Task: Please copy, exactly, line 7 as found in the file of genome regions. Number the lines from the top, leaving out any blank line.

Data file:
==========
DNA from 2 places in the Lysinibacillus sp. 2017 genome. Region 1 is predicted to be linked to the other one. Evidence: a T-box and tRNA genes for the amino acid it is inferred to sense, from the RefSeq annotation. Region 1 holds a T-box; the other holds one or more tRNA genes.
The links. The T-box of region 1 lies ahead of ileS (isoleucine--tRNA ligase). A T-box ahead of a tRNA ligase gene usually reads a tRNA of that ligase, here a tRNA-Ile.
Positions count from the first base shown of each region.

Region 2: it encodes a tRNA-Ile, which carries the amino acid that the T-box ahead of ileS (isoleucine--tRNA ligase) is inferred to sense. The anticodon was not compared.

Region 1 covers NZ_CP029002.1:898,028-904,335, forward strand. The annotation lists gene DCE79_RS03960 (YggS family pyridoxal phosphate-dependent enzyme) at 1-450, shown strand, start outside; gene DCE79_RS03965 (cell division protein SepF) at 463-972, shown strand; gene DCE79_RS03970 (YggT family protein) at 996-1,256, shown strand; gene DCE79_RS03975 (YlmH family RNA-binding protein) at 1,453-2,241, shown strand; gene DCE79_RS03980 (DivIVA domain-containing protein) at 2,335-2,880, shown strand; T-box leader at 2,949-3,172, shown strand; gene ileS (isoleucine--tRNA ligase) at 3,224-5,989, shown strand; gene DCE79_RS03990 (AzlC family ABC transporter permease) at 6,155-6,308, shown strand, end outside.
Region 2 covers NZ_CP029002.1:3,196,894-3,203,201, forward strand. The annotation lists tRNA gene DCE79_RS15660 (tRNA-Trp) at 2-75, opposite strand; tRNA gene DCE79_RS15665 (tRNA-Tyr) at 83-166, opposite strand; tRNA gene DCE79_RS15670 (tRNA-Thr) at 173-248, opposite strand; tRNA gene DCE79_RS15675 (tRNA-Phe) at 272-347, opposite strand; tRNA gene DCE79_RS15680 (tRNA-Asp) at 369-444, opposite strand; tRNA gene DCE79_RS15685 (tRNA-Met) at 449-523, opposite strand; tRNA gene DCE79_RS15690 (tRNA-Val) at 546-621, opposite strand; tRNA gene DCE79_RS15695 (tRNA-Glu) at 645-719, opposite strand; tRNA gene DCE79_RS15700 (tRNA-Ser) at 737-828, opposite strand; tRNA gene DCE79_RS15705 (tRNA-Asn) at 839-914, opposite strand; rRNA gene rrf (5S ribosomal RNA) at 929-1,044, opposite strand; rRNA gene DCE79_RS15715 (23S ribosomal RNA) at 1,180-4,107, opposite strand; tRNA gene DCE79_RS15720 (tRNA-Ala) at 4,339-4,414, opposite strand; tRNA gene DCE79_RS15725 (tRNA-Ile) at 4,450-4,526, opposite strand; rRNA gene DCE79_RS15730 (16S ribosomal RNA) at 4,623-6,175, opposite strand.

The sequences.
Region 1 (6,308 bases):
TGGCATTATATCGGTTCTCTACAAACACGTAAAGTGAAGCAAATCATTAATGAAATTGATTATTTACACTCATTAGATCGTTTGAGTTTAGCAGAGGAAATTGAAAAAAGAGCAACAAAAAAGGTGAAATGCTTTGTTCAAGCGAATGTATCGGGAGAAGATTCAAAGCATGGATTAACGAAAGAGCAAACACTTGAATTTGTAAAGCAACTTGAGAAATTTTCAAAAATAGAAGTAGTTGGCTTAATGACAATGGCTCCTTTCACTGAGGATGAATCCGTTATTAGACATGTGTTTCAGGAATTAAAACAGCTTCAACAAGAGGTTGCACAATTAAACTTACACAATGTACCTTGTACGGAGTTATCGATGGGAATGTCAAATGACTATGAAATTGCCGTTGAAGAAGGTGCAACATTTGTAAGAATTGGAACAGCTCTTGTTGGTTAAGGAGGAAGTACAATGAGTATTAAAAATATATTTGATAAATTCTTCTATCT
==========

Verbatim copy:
The sequences.